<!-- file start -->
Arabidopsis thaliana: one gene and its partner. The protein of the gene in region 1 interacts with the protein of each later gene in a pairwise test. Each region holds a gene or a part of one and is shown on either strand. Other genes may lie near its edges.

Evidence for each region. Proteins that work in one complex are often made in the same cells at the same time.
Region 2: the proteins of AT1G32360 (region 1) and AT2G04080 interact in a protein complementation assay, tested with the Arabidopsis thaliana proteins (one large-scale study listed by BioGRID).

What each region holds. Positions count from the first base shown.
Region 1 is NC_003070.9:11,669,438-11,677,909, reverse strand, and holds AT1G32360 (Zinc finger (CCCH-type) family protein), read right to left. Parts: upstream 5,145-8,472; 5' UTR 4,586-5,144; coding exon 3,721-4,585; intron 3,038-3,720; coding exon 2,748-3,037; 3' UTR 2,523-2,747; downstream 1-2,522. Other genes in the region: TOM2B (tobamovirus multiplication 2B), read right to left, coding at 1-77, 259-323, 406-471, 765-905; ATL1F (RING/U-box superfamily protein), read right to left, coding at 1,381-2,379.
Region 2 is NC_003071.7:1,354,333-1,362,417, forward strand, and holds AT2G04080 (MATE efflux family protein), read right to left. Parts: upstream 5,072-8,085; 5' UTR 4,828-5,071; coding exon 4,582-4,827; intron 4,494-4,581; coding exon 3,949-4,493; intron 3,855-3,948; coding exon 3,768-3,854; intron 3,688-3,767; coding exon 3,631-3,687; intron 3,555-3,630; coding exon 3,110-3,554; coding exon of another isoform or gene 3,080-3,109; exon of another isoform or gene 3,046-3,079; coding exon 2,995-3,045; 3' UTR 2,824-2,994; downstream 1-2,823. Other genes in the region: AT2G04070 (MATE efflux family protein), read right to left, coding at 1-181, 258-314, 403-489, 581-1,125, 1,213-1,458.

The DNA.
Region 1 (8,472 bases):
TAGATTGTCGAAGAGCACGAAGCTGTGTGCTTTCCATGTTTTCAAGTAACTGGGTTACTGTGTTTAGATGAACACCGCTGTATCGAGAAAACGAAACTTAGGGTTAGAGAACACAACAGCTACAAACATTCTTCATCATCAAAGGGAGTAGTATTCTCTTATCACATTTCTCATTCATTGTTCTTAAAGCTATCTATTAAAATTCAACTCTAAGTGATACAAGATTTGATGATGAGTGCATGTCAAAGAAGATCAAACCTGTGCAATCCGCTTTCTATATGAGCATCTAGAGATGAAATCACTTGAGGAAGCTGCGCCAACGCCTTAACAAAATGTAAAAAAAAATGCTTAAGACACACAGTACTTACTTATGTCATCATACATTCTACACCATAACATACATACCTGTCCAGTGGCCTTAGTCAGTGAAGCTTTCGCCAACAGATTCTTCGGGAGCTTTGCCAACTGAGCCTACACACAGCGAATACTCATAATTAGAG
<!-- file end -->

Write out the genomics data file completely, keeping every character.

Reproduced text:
Arabidopsis thaliana: one gene and its partner. The protein of the gene in region 1 interacts with the protein of each later gene in a pairwise test. Each region holds a gene or a part of one and is shown on either strand. Other genes may lie near its edges.

Evidence for each region. Proteins that work in one complex are often made in the same cells at the same time.
Region 2: the proteins of AT1G32360 (region 1) and AT2G04080 interact in a protein complementation assay, tested with the Arabidopsis thaliana proteins (one large-scale study listed by BioGRID).

What each region holds. Positions count from the first base shown.
Region 1 is NC_003070.9:11,669,438-11,677,909, reverse strand, and holds AT1G32360 (Zinc finger (CCCH-type) family protein), read right to left. Parts: upstream 5,145-8,472; 5' UTR 4,586-5,144; coding exon 3,721-4,585; intron 3,038-3,720; coding exon 2,748-3,037; 3' UTR 2,523-2,747; downstream 1-2,522. Other genes in the region: TOM2B (tobamovirus multiplication 2B), read right to left, coding at 1-77, 259-323, 406-471, 765-905; ATL1F (RING/U-box superfamily protein), read right to left, coding at 1,381-2,379.
Region 2 is NC_003071.7:1,354,333-1,362,417, forward strand, and holds AT2G04080 (MATE efflux family protein), read right to left. Parts: upstream 5,072-8,085; 5' UTR 4,828-5,071; coding exon 4,582-4,827; intron 4,494-4,581; coding exon 3,949-4,493; intron 3,855-3,948; coding exon 3,768-3,854; intron 3,688-3,767; coding exon 3,631-3,687; intron 3,555-3,630; coding exon 3,110-3,554; coding exon of another isoform or gene 3,080-3,109; exon of another isoform or gene 3,046-3,079; coding exon 2,995-3,045; 3' UTR 2,824-2,994; downstream 1-2,823. Other genes in the region: AT2G04070 (MATE efflux family protein), read right to left, coding at 1-181, 258-314, 403-489, 581-1,125, 1,213-1,458.

The DNA.
Region 1 (8,472 bases):
TAGATTGTCGAAGAGCACGAAGCTGTGTGCTTTCCATGTTTTCAAGTAACTGGGTTACTGTGTTTAGATGAACACCGCTGTATCGAGAAAACGAAACTTAGGGTTAGAGAACACAACAGCTACAAACATTCTTCATCATCAAAGGGAGTAGTATTCTCTTATCACATTTCTCATTCATTGTTCTTAAAGCTATCTATTAAAATTCAACTCTAAGTGATACAAGATTTGATGATGAGTGCATGTCAAAGAAGATCAAACCTGTGCAATCCGCTTTCTATATGAGCATCTAGAGATGAAATCACTTGAGGAAGCTGCGCCAACGCCTTAACAAAATGTAAAAAAAAATGCTTAAGACACACAGTACTTACTTATGTCATCATACATTCTACACCATAACATACATACCTGTCCAGTGGCCTTAGTCAGTGAAGCTTTCGCCAACAGATTCTTCGGGAGCTTTGCCAACTGAGCCTACACACAGCGAATACTCATAATTAGAG